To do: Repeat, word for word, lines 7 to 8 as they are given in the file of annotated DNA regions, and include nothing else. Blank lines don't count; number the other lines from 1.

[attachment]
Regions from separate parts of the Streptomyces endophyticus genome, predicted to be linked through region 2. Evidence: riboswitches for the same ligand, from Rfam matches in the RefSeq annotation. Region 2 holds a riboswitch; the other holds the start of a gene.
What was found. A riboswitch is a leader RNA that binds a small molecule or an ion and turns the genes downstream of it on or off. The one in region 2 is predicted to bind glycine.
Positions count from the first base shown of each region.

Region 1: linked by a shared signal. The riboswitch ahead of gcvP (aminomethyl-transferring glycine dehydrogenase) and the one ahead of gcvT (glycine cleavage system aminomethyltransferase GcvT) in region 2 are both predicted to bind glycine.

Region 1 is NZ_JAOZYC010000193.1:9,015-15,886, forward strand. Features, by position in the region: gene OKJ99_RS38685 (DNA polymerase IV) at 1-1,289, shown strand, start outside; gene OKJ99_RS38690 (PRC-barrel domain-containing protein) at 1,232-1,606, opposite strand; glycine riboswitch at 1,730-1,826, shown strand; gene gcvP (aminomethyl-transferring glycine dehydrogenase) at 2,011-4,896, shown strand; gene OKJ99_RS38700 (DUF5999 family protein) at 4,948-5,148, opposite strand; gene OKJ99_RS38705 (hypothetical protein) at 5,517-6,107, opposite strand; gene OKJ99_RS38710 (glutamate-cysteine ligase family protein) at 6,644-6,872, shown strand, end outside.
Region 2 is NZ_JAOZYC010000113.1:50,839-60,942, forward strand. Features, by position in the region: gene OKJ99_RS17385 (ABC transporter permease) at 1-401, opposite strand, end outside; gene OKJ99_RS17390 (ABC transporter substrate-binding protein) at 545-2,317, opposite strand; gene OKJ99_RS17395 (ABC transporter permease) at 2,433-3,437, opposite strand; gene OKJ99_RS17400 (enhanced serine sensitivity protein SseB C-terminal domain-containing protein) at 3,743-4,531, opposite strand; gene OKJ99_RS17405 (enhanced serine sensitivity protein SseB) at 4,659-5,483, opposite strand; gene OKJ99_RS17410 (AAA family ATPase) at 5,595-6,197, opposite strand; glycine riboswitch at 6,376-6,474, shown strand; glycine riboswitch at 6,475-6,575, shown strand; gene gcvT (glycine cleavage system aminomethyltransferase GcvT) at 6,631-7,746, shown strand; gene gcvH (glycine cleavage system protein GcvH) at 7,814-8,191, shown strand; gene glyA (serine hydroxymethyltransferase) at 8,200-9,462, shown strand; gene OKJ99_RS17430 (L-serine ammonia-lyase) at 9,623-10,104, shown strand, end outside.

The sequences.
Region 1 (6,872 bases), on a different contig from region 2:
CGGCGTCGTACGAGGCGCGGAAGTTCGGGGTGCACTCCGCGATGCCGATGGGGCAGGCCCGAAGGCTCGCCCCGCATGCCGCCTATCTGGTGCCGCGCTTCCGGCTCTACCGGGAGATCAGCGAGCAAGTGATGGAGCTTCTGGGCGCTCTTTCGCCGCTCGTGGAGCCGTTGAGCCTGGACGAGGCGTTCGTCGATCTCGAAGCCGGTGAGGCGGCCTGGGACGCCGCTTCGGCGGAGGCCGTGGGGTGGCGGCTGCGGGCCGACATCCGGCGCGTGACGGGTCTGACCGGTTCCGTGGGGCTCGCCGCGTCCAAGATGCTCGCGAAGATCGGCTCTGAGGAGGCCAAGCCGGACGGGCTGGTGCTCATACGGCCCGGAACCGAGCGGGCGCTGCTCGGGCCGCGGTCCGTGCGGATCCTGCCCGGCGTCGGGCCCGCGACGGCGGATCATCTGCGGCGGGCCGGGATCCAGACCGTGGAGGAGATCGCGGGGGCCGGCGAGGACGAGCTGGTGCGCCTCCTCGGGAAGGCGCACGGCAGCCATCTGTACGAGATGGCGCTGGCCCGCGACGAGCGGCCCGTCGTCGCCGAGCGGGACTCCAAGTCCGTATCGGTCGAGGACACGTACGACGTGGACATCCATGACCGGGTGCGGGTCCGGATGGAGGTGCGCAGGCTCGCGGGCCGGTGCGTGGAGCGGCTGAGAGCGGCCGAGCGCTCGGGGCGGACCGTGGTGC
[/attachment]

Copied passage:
The sequences.
Region 1 (6,872 bases), on a different contig from region 2: